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Garden_ describes forty forms, as well as six different kinds of
movement during coitus. The Eastern books of this kind are, on
the whole, superior to those that have been produced by the
Western world, not only by their greater thoroughness, but by the
higher spirit by which they have often been inspired.
The ancient Greek erotic writings, now all lost, in which the
modes of coitus were described, were nearly all attributed to
women. According to a legend recorded by Suidas, the earliest
writer of this kind was Astyanassa, the maid of Helen of Troy.
Elephantis, the poetess, is supposed to have enumerated nine
different postures. Numerous women of later date wrote on these
subjects, and one book is attributed to Polycrates, the sophist.
Aretino--who wrote after the influence of Christianity had
degraded erotic matters perilously near to that region of
pornography from which they are only to-day beginning to be
rescued--in his _Sonnetti Lussuriosi_ described twenty-six
different methods of coitus, each one accompanied by an
illustrative design by Giulio Romano, the chief among Raphael's
pupils. Veniero, in his _Puttana Errante_, described thirty-two
positions. More recently Forberg, the chief modern authority, has
enumerated ninety positions, but, it is said, only forty-eight
can, even on the most liberal estimate, be regarded as coming
within the range of normal variation.
The disgrace which has overtaken the sexual act, and rendered it
a deed of darkness, is doubtless largely responsible for the fact
that the chief time for its consummation among modern civilized
peoples is the darkness of the early night in stuffy bedrooms
when the fatigue of the day's labors is struggling with the
artificial stimulation produced by heavy meals and alcoholic
drinks. This habit is partly responsible for the indifference or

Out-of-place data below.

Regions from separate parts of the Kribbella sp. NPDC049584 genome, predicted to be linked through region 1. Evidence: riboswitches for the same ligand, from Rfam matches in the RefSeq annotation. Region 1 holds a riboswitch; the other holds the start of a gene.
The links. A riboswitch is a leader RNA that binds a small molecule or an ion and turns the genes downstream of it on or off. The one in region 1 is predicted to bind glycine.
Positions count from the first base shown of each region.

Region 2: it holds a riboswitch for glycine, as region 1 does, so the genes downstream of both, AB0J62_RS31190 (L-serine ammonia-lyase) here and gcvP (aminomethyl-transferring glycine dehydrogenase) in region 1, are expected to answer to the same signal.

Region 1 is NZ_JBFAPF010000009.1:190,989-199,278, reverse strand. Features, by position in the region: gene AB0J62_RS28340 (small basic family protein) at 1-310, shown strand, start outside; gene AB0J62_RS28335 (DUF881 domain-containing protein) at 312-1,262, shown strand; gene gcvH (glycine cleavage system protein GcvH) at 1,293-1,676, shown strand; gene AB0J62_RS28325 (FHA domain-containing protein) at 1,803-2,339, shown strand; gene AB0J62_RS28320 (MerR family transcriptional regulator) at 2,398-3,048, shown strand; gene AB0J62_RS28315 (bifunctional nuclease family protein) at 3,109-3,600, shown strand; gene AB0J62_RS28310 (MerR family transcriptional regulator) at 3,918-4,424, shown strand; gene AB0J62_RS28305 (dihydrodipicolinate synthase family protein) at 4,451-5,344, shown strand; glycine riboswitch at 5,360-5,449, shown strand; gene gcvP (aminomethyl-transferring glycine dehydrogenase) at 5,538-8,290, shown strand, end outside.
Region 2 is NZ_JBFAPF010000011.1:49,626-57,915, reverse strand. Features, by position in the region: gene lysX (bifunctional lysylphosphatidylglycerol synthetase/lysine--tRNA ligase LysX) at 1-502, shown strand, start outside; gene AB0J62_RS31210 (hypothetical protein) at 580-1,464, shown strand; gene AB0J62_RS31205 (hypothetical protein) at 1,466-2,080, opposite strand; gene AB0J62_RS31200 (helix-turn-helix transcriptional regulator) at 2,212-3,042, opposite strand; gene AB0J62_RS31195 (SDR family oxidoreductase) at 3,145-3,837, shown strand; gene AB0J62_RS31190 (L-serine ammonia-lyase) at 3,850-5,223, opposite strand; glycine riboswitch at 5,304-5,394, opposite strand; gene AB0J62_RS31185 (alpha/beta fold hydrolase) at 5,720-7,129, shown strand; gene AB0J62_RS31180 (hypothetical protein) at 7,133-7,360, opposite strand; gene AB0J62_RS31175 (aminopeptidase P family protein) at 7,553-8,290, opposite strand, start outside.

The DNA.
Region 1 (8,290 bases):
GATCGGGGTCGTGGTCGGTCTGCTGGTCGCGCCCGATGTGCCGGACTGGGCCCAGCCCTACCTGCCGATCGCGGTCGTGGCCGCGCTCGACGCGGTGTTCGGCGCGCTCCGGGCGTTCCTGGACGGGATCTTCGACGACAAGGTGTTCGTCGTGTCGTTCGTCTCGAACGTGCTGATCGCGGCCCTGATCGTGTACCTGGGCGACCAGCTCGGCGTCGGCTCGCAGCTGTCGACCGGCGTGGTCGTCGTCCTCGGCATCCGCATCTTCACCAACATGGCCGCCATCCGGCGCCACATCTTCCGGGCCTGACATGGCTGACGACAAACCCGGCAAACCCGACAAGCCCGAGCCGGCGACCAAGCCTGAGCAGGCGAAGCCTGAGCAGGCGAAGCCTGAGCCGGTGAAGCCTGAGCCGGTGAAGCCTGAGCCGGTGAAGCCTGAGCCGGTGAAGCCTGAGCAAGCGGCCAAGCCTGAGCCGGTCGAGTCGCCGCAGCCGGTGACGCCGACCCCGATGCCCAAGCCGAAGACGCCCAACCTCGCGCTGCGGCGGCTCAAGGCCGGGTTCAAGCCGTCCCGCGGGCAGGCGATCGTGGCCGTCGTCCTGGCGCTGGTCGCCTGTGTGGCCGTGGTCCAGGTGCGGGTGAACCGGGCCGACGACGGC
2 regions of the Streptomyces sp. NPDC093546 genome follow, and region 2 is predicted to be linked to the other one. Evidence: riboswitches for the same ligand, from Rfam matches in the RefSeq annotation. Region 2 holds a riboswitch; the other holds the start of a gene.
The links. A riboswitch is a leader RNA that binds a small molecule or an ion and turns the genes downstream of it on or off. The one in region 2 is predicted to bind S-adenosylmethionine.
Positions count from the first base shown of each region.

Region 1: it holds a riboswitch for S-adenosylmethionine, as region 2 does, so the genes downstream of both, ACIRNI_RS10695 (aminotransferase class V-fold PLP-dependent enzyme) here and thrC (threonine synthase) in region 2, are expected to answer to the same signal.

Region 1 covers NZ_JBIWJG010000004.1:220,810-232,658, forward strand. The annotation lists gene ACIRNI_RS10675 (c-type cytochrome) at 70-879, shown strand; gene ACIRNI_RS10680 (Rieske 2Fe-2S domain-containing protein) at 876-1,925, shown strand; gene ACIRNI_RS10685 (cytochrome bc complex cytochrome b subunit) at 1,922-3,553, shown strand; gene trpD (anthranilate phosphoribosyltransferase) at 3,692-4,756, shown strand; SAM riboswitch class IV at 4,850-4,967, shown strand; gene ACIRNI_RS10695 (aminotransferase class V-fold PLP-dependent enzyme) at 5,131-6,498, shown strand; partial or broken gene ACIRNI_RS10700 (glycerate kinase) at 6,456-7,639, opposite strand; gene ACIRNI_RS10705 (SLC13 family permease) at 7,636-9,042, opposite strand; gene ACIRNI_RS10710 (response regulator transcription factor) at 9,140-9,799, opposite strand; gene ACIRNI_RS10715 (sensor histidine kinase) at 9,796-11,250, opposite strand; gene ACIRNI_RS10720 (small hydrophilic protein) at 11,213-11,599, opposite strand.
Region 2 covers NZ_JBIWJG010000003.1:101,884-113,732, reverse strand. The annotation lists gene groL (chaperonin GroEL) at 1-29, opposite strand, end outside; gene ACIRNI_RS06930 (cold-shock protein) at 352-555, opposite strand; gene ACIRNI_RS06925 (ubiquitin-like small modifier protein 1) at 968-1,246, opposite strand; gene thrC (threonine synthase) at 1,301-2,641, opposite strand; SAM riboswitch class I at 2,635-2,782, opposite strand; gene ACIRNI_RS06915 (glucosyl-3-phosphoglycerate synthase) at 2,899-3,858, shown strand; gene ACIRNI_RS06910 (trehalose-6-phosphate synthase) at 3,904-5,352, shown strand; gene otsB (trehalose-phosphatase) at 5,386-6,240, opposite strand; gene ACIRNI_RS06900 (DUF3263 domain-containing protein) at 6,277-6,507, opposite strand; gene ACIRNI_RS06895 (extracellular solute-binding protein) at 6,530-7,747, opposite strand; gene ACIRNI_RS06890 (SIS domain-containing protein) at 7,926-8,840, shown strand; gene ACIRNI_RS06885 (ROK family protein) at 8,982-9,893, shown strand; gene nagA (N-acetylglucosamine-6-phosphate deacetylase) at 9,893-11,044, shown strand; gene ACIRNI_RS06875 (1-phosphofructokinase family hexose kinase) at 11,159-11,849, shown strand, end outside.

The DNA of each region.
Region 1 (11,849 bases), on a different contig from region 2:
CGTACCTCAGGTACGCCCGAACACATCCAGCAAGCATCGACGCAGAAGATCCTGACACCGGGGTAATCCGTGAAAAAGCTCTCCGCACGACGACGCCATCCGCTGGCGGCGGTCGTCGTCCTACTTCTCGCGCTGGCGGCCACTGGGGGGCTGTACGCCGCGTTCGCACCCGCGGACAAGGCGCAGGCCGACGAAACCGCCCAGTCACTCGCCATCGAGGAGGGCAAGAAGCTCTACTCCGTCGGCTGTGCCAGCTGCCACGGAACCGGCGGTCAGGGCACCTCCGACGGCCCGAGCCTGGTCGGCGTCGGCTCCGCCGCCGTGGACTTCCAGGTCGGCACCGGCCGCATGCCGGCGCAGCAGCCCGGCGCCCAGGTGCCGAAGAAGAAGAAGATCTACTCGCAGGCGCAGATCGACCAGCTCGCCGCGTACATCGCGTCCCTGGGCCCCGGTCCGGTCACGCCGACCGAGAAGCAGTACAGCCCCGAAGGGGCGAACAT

even disgust with which women sometimes view coitus.
Many more primitive peoples are wiser. The New Guinea Papuans of
Astrolabe Bay, according to Vahness (_Zeitschrift fuer
Ethnologie_, 1900, Heft 5, p. 414), though it must be remembered
that the association of the sexual act with darkness is much
older than Christianity, and connected with early religious
notions (cf. Hesiod, _Works and Days_, Bk. II), always have
sexual intercourse in the open air. The hard-working women of the
Gebvuka and Buru Islands, again, are too tired for coitus at
night; it is carried out in the day time under the trees, and the
Serang Islanders also have coitus in the woods (Ploss and
Bartels, Das _Weib_, Bk. i, Ch. XVII).
It is obviously impracticable to follow these examples in modern
cities, even if avocation and climate permitted. It is also
agreed that sexual intercourse should be followed by repose.
There seems to be little doubt, however, that the early morning
and the daylight are a more favorable time than the early night.
Conception should take place in the light, said Michelet
(_L'Amour_, p. 153); sexual intercourse in the darkness of night
is an act committed with a mere female animal; in the day-time it
is union with a loving and beloved individual person.
This has been widely recognized. The Greeks, as we gather from
Aristophanes in the _Archarnians_, regarded sunrise as the
appropriate time for coitus. The South Slavs also say that dawn
is the time for coitus. Many modern authorities have urged the
advantages of early morning coitus. Morning, said Roubaud
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